The largest rabbit populations are found in the Granite Belt, south-western Darling Downs, Maranoa, southern Warrego and the far south-west. Moderate populations are dotted throughout the north-western Darling Downs and north Burnett, and low populations are scattered through much of the remainder of the state.
Rabbits do best where they have established warren systems. Rabbit warrens are most frequently found in deep, well-drained soils. Cracking clay soils are avoided because of waterlogging and the risk of warren collapse.
Where warren building isn’t possible, rabbits can use above-ground harbour such as hollow logs, or dense undergrowth formed by plants like blackberry or lantana. However, due to strict temperature requirements for successful breeding, they don’t thrive in these environments.
Rabbits cost you:
If allowed to get out of control, rabbit damage will cost you dearly—and not just economically. While rabbits can have a profound and obvious impact on your income, the ravages caused to your property can also a? ect its ecological sustainability and viability, as well as your peace of mind and social wellbeing.
While the economic impacts of rabbits are usually pretty easy to measure, the social, emotional and environmental costs are more di? cult to quantify and are frequently overlooked. Nevertheless, all these factors should be considered when making decisions about rabbit control.
Most rabbit-related production losses are the result of competition with livestock for food, and pasture damage. On average, 10 rabbits are capable of eating as much pasture as one sheep, and 100 rabbits as much as one yearling steer. So the cost of even a small rabbit problem can be signi?cant.
Extremely conservative estimates suggest rabbits currently cost the Queensland cattle and sheep industries at least $1 per rabbit per year. This equates to an estimated $150 million per year prior to the introduction of myxomatosis, $5 million per year after the introduction of myxomatosis and $2 million per year following the introduction of RHDV (formerly known as rabbit calicivirus disease—RCD). These estimates are a bare minimum.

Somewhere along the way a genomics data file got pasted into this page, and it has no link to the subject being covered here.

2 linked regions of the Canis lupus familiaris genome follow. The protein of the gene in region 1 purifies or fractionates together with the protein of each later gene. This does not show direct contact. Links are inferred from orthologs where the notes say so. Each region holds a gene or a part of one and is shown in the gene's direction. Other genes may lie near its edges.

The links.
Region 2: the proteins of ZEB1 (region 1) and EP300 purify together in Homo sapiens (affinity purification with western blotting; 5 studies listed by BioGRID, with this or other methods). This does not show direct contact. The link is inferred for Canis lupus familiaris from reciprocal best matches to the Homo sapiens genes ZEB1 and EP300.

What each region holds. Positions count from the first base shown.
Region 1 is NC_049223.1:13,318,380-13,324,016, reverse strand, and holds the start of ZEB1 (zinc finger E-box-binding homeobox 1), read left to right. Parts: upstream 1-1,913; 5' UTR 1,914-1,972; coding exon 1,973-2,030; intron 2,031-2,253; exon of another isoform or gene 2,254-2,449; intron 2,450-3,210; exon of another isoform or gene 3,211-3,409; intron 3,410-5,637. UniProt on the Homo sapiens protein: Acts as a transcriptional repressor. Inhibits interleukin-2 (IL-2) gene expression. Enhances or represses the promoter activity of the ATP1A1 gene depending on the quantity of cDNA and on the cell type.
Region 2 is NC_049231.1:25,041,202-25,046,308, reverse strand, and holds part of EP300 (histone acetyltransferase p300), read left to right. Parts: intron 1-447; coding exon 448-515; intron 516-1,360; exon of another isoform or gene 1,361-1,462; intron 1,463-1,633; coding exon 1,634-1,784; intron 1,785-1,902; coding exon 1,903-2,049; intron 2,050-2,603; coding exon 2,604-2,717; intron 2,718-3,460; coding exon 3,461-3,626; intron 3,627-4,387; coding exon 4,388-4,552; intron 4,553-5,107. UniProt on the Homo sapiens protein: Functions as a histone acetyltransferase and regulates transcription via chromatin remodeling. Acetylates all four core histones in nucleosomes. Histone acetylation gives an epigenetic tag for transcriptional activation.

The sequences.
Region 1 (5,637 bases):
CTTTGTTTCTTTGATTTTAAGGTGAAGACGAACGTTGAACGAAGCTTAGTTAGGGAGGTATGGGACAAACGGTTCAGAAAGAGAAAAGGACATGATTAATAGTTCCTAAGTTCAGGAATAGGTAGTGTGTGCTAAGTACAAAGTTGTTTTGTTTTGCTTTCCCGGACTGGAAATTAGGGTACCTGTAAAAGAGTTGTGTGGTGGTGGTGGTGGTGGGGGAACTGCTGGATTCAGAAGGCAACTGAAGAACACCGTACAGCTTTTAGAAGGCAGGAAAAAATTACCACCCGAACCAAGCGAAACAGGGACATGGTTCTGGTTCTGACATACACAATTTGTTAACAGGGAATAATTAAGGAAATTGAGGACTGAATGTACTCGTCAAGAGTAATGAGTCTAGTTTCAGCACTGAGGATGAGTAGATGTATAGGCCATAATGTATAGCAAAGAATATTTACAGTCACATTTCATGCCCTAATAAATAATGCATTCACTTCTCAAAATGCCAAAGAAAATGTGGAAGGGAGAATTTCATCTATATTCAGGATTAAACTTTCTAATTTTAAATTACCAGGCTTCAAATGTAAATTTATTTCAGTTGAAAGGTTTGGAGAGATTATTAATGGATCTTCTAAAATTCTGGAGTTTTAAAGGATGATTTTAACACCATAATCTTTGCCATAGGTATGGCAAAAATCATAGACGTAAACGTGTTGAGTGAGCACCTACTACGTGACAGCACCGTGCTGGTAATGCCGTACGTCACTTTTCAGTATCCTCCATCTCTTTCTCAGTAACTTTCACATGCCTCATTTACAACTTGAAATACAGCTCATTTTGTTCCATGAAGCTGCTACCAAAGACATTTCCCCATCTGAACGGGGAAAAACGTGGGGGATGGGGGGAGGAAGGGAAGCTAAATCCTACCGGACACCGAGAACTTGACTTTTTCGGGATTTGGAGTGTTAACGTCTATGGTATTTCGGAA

The cost to the wool industry alone could be somewhere between $20 million and $70 million per year. It is estimated that rabbits cost Australia between $600 million and $1 billion dollars annually in damage to agricultural industries and the environment.
Rabbits are picky eaters and prefer succulent, actively growing grasses that are high in protein and water. They will selectively graze your best grasses down to root level, causing a change in pasture composition where the preferred grasses are eaten out, making way for less palatable grasses and weeds to spread.
This can mean reduced production of livestock or huge pasture re-establishment costs in the future.
For example, if rabbits eat the buds of wine grapes it will cost the producer 12 months worth of production, whereas in grain crops, they may only damage the outer crop edge.
(Cropedge damage can also be caused by climate and weather conditions and this can make it difficult to determine exactly how much should be attributed to rabbits.)
Rabbits are environmental vandals and the damage they do to the balance of your local ecosystem can have a lasting impact. While it may not be something you can actually see, an ecosystem that functions properly is vital to ensure your property can recover from constant agricultural use.
In times of drought, rabbits will climb trees to forage on the foliage and will often even ringbark trees in their search for moisture. Their grazing and burrowing reduces vegetation coverage, prevents native vegetation from regenerating, and can lead to soil erosion.
The exposed bare soil is then blown or washed away making areas less productive and causing associated water-quality problems. Rabbits have contributed to the localised extinction and decline of many native plant and animal species, including other burrowing animals such as the wombat and bilby.
The loss of vegetation from rabbit grazing and the destruction of new seedlings threaten the survival of native plants as well as the native birds, mammals and insects that rely on the plants for food and shelter.
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